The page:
Originally Posted by daisymay
I have been assigned lethal white syndrome as a genetic research project for my Equine science class. Having been involved with horses for many years I was surprised that I have never heard of this before. I have started researching the topic and am absolutely shocked with the results. I can not believe I have never heard of this genetic disorder before! I have a few unanswered questions that I was hoping to get help with.
1. What is the genetic makeup of the foal with lethal white?
2. What is being affected genetically and physically?
3. Does it work under codominance or complete?
4. Is it plieotrophic?
Any information over lethal white syndrome will be greatly appreciated!
1. The foal will be homozygous for the frame overo allele (OO), they will not be affected if only heterozygous (nO) but will then be a carrier.
2. This allele causes improper intestinal development, aganglionosis of the bowel. Thus the foal will die within 72 hrs, if not euthanized prior. It also causes the lack of pigment in the coat.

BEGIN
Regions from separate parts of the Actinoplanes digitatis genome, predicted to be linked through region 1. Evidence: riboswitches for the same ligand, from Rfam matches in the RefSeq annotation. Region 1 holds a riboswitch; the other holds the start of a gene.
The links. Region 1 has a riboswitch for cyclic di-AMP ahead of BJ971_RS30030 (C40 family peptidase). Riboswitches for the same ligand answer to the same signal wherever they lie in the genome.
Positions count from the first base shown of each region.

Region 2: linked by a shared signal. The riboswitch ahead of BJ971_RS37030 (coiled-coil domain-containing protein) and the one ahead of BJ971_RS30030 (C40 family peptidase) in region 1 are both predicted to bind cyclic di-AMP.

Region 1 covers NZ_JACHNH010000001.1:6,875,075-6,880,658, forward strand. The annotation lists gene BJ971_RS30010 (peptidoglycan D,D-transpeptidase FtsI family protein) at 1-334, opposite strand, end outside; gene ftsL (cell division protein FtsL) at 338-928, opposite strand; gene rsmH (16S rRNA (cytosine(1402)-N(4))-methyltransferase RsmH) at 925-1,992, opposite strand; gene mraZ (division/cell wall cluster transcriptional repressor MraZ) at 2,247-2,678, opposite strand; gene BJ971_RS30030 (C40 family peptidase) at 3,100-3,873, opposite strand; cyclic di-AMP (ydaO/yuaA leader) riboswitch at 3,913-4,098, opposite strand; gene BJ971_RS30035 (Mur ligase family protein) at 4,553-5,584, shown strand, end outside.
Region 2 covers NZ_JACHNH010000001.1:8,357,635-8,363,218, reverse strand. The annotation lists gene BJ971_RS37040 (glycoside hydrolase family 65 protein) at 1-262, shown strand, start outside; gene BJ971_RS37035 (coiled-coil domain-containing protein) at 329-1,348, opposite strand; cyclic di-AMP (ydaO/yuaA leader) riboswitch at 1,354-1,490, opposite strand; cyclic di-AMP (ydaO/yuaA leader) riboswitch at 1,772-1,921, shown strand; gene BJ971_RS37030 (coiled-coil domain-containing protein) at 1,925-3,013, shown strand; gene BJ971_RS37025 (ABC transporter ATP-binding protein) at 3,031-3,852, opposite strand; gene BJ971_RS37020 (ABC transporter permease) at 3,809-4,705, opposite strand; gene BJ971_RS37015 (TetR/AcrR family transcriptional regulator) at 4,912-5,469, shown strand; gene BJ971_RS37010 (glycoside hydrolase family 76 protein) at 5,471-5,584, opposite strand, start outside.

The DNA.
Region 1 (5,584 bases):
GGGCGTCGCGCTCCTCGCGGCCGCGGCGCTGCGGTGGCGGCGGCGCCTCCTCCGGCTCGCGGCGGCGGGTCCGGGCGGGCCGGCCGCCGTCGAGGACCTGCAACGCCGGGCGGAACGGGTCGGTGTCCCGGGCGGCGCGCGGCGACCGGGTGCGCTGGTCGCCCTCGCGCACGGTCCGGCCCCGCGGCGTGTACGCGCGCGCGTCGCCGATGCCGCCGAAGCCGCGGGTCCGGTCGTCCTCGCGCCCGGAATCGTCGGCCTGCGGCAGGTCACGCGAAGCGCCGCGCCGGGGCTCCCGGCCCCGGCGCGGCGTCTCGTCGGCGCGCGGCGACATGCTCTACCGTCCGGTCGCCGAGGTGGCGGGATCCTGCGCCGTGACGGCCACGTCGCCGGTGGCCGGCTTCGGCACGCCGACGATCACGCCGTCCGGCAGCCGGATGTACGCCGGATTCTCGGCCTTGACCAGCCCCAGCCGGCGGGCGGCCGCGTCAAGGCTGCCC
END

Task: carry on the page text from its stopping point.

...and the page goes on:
3. See answer 1, it is recessive and requires 2 copies
4. Yes, the frame overo allele affects both coat color and the lack of intestinal development
From a paper on OLWS at K State:
What is OLWS?
This is a condition where a foal has inherited a recessive gene from both parents that encodes for a mutated protein located on some cells. The protein directly influences cells developing into color (pigment) and nerve cells. What this means is that OLWS foals are white (non-pigmented) and do not have normal nerve cells signaling to the intestines, because of the altered protein receptor. Ultimately, the result is a foal with little to no coat coloration (mostly or completely white) and cannot process milk, resulting in colic.
Here's a link to the entire paper, it should answer your questions pretty thoroughly. College of Veterinary Medicine Veterinary Health Center